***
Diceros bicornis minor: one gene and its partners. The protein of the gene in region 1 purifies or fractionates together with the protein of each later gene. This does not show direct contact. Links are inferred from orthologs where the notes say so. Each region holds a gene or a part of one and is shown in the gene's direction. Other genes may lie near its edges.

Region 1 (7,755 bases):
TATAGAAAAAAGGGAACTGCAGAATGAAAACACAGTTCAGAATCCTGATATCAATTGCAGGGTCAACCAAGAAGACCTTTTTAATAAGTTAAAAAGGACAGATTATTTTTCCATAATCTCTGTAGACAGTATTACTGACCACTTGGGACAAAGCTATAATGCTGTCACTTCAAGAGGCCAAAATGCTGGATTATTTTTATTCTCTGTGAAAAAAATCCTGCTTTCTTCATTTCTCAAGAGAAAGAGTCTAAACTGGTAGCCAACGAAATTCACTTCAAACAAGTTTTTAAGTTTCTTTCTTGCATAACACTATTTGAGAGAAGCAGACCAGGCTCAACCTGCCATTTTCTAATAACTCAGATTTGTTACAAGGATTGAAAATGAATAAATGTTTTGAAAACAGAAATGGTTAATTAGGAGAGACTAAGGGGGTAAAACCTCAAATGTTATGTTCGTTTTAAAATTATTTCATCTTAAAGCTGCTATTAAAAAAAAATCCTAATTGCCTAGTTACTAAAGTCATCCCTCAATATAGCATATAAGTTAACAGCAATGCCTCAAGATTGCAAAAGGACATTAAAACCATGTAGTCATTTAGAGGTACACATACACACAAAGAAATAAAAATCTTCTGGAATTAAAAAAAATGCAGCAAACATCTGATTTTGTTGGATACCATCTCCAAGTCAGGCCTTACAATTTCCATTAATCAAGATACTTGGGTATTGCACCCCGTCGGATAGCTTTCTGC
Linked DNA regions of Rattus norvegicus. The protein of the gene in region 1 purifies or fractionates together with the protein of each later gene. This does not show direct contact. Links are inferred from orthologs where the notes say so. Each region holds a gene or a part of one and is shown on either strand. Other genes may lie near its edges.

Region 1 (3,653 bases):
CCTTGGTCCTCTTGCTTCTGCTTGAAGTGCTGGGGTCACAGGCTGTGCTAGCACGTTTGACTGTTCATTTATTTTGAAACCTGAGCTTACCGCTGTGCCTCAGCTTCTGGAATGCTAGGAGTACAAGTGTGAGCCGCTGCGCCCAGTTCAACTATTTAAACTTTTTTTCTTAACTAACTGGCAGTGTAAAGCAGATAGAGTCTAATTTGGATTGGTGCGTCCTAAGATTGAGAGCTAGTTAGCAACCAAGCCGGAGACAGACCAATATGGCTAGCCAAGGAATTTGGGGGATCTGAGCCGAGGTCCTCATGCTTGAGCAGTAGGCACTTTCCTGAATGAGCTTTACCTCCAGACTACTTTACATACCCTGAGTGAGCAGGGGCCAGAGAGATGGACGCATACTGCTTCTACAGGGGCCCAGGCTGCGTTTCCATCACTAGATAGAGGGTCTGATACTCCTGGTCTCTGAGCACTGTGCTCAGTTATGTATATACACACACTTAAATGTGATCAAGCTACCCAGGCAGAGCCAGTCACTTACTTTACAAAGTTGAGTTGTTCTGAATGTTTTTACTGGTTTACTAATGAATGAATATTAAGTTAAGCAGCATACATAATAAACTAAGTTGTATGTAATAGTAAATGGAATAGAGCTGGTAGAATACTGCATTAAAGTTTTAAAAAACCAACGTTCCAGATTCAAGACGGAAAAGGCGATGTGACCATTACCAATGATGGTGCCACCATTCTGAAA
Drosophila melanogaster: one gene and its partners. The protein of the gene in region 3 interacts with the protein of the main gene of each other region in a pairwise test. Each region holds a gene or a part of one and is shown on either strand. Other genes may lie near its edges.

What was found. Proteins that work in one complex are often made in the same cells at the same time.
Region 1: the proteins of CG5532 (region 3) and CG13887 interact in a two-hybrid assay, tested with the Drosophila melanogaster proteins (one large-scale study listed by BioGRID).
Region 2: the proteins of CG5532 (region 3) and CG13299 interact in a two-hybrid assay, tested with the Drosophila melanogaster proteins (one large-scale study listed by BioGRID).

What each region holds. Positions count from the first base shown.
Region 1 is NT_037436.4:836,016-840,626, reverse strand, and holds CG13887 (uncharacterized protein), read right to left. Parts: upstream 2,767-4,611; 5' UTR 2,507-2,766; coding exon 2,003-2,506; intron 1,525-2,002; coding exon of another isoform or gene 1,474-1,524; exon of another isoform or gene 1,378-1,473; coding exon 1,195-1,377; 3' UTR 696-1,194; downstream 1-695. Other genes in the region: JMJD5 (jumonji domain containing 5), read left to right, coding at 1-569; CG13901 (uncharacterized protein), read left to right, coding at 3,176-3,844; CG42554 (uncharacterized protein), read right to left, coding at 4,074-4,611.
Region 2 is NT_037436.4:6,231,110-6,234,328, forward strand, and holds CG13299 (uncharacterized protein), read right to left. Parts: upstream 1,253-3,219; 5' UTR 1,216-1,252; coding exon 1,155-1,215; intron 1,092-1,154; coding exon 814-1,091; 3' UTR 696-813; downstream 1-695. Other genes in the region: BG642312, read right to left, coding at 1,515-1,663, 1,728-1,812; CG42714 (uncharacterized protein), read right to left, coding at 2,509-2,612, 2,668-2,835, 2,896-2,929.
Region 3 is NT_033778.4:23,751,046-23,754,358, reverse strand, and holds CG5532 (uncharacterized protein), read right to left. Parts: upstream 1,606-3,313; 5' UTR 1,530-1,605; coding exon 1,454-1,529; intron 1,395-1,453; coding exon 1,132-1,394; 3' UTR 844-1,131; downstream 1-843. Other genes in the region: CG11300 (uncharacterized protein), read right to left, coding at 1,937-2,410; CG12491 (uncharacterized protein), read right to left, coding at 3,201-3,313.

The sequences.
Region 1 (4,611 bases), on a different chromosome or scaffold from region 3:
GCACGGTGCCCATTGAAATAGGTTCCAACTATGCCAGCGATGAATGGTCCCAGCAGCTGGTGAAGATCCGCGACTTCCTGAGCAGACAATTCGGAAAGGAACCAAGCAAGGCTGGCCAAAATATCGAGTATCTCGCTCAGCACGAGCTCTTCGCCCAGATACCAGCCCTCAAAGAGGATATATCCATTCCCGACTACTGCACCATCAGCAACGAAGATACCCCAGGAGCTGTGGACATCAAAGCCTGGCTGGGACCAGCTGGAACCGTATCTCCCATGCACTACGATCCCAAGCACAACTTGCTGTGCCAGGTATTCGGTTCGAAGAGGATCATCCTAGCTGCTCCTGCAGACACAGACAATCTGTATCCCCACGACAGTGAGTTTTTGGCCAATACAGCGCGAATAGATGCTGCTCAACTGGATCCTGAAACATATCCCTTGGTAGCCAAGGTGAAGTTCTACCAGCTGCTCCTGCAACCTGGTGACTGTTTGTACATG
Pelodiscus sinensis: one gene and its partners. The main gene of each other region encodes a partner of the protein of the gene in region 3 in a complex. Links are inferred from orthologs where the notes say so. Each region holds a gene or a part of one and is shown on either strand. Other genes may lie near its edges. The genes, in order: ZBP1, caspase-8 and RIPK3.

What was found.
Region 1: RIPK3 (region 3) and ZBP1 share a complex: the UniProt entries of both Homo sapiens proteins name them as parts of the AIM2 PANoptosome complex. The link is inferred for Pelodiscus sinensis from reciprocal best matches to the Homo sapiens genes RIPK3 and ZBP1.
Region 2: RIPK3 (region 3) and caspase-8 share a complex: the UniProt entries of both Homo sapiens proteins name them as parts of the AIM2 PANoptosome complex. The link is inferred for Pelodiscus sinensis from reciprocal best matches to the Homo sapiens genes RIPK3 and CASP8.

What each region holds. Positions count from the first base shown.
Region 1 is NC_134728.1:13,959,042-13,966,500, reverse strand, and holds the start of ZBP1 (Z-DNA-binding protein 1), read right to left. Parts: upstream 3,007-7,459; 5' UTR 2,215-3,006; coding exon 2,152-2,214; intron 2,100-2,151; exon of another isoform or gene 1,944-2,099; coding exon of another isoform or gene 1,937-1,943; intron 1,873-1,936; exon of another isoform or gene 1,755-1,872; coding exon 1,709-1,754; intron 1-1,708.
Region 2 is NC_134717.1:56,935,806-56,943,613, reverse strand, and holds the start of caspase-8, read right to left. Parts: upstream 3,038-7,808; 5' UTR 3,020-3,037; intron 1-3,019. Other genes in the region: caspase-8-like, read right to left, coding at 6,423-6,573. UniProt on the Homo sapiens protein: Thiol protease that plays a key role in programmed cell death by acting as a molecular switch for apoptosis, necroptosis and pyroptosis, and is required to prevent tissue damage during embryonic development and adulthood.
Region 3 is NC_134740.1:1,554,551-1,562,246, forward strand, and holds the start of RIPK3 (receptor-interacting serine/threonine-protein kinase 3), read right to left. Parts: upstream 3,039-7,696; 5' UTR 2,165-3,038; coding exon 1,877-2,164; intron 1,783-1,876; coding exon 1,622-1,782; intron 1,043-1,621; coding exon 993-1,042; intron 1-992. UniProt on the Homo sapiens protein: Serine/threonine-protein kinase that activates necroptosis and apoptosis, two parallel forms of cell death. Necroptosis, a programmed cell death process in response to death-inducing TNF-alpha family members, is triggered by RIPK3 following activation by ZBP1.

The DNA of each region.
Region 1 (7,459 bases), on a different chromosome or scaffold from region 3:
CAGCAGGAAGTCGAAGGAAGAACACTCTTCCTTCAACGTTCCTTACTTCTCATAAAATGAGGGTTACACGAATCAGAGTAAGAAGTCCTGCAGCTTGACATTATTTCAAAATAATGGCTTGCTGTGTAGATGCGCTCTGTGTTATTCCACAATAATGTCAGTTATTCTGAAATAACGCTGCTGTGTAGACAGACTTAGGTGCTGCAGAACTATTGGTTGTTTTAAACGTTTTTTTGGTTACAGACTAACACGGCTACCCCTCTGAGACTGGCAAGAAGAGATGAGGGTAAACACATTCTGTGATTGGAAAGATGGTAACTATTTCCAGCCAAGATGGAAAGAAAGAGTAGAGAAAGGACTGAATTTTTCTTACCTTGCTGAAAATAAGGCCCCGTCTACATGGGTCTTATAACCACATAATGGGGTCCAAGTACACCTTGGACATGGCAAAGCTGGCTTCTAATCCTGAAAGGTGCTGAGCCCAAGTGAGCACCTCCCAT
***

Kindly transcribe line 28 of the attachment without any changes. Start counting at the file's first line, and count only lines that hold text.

CAGCAGGAAGTCGAAGGAAGAACACTCTTCCTTCAACGTTCCTTACTTCTCATAAAATGAGGGTTACACGAATCAGAGTAAGAAGTCCTGCAGCTTGACATTATTTCAAAATAATGGCTTGCTGTGTAGATGCGCTCTGTGTTATTCCACAATAATGTCAGTTATTCTGAAATAACGCTGCTGTGTAGACAGACTTAGGTGCTGCAGAACTATTGGTTGTTTTAAACGTTTTTTTGGTTACAGACTAACACGGCTACCCCTCTGAGACTGGCAAGAAGAGATGAGGGTAAACACATTCTGTGATTGGAAAGATGGTAACTATTTCCAGCCAAGATGGAAAGAAAGAGTAGAGAAAGGACTGAATTTTTCTTACCTTGCTGAAAATAAGGCCCCGTCTACATGGGTCTTATAACCACATAATGGGGTCCAAGTACACCTTGGACATGGCAAAGCTGGCTTCTAATCCTGAAAGGTGCTGAGCCCAAGTGAGCACCTCCCAT